Birds of a Feather

There is an old English-language saying ‘birds of a feather flock together‘.  But today in the Rhondda I briefly witnessed a small flock of black coloured birds, I presume were crows, flying amongst a flock of pigeons.  It looked like a ‘V’ flying within a larger ‘V’.  I noticed the contrast in colour of the two types of birds.  Were the crows attacking the pigeons, or vice versa?  I’ve no idea, as I’ve never noticed anything like this previously.

Another theory : two flocks were flying and collided.  These Rhondda birds perhaps need an air-traffic controller!  Some interesting research here from Cambridge University on mixed bird flocks :

The researchers discovered that birds prefer to fly close to members of their own species, and that the larger and more dominant rooks take the lead by flying near the front of flocks.

Birds fly as a collective ‘flock’ for a number of reasons : safety in numbers, to conserve energy as there is less wind resistance.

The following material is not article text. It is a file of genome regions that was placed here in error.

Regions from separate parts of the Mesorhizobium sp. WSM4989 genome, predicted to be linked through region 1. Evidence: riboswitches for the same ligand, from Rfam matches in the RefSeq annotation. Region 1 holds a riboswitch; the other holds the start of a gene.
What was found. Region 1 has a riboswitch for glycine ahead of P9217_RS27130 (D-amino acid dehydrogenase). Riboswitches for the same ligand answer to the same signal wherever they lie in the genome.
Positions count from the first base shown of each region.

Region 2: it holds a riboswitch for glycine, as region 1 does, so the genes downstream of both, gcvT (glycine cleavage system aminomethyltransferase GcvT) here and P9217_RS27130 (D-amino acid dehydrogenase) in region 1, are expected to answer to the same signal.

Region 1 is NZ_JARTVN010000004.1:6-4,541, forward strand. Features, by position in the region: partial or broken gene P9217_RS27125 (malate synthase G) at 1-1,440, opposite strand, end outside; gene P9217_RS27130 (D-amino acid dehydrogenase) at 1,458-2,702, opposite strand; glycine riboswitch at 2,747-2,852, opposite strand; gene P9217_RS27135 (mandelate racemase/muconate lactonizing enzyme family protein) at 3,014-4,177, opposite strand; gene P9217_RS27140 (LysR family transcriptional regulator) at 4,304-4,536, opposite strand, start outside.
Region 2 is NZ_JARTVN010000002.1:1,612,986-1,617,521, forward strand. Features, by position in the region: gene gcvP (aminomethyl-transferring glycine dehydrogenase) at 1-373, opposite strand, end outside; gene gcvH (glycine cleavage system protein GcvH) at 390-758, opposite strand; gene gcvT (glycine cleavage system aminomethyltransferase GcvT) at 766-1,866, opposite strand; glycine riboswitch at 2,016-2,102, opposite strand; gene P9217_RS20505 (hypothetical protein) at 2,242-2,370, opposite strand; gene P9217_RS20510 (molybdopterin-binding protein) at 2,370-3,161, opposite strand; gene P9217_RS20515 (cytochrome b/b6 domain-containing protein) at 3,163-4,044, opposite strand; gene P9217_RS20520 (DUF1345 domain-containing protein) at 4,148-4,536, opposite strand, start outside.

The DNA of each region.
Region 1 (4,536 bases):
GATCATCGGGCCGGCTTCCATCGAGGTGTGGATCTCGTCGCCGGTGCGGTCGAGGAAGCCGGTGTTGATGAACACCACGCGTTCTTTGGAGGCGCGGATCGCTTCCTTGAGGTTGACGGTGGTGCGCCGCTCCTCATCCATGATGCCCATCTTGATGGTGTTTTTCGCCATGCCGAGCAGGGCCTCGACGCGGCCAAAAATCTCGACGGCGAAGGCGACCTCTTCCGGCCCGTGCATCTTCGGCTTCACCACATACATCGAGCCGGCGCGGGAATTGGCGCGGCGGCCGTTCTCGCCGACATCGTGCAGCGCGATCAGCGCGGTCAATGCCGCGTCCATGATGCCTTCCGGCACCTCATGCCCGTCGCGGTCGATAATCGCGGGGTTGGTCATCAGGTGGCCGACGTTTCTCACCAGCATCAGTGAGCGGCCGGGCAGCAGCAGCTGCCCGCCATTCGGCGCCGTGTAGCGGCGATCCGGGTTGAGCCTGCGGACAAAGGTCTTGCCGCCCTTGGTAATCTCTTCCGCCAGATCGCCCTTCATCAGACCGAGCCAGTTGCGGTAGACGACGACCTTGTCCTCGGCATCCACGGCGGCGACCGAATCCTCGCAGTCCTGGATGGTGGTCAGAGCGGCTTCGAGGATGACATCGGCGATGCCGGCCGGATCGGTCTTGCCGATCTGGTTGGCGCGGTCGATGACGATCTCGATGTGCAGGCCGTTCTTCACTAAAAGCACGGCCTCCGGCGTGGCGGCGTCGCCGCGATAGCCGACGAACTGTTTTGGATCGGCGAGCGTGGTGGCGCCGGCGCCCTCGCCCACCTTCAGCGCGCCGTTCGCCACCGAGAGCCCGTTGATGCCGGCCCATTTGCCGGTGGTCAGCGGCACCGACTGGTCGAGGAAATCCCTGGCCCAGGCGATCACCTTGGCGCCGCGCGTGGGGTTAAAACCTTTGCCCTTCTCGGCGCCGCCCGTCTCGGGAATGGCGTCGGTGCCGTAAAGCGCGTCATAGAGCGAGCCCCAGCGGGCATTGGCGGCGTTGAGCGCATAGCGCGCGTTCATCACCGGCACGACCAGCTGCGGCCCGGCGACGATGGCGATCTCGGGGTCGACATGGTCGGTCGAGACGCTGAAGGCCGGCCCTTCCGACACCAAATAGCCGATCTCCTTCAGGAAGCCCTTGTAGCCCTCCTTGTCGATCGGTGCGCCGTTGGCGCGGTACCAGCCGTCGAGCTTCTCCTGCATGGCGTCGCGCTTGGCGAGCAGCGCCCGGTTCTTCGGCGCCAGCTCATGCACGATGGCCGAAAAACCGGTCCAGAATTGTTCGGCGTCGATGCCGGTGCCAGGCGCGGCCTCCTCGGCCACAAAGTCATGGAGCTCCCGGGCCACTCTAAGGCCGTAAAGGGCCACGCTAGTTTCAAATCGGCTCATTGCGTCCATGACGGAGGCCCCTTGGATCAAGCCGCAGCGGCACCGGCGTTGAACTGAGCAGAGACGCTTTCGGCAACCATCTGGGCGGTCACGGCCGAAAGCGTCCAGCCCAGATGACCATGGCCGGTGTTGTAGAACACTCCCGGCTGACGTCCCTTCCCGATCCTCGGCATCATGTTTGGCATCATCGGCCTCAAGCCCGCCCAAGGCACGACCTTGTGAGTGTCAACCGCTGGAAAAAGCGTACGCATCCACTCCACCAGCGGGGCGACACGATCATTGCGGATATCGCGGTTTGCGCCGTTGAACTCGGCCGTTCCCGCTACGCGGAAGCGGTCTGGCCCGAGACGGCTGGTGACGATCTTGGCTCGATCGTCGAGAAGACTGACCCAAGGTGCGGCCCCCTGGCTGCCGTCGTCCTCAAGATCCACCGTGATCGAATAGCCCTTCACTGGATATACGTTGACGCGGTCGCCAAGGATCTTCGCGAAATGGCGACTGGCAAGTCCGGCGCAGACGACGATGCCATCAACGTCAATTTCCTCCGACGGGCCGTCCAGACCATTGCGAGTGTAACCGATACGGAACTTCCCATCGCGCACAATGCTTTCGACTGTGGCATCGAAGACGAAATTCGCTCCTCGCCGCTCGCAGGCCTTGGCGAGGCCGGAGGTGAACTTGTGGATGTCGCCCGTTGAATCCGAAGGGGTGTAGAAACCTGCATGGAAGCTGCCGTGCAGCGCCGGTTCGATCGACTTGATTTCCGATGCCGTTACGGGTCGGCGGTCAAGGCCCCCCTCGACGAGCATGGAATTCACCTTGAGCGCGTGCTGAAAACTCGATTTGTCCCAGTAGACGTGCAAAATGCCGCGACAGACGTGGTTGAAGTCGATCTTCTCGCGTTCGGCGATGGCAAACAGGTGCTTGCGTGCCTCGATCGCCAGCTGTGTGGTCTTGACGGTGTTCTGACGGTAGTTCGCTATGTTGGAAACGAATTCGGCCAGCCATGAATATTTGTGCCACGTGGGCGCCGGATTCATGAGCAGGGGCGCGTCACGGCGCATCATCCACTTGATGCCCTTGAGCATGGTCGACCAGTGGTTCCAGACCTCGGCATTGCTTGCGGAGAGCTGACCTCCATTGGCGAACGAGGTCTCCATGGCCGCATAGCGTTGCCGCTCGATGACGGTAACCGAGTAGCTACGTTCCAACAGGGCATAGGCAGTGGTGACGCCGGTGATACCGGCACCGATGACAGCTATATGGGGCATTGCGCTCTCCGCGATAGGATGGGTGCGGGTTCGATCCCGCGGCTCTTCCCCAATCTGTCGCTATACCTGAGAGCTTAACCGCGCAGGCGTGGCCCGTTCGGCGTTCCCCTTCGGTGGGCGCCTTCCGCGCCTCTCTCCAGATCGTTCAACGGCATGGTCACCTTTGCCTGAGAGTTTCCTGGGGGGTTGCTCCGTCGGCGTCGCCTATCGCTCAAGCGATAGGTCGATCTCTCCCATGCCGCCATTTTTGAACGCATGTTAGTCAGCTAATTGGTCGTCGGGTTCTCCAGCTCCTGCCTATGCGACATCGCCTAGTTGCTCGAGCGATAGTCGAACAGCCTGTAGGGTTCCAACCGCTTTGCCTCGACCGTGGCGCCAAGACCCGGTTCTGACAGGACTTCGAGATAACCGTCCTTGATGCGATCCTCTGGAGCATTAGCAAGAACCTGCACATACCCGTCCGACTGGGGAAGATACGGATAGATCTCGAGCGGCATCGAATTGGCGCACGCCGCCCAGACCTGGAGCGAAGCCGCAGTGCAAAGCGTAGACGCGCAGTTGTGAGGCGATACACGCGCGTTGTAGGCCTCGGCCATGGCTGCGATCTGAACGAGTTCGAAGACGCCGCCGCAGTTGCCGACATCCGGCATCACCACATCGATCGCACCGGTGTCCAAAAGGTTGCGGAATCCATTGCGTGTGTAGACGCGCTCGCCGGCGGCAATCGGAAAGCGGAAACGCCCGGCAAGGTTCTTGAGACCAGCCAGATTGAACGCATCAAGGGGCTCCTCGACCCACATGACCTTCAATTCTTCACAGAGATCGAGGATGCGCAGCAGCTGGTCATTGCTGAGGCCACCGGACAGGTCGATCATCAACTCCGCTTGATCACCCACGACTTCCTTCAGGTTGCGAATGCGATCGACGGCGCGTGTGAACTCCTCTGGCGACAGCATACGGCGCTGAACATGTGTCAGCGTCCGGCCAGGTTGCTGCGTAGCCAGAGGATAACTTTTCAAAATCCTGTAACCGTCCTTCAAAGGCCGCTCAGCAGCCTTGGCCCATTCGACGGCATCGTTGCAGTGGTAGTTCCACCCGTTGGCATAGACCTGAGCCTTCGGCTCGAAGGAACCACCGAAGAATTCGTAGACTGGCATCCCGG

Thought Suppression in Rhondda

Azure skies above the Rhondda

Today was such a contrast to yesterday’s grey skies… the sun shone, you could see the azure skies above the Rhondda and Cynon Valley in the sunshine. To my mind the picturesque parts of the Rhondda look better than  Switzerland.  It’s how you notice and appreciate it!

I tried to focus on the shape and contour of the hills and mountains in the valleys from one side of the Rhondda Valley and give my attention to this and not to the man made elements : the patchwork of stone walls and hedges on the Rhondda hillside. 

My attempt at thought suppression was a failure, it merely made them rise more prominently.  This process is described by psychologist Daniel Wegner‘s ironic process theory.  See Wegner et al’s research too 1

Driving over Maerdy mountain in the afternoon, the sunshine was amplified by the dead yellowed grasses on the mountain-top.  The scene was ethereal.  The mountain above Aberdare seemed to glow.  

I went for a short run in the late afternoon.  I noticed the pretty pattern on the pink-tinged clouds above Treherbert mountain.  Making an educated guess, I think they were stratocumulus clouds.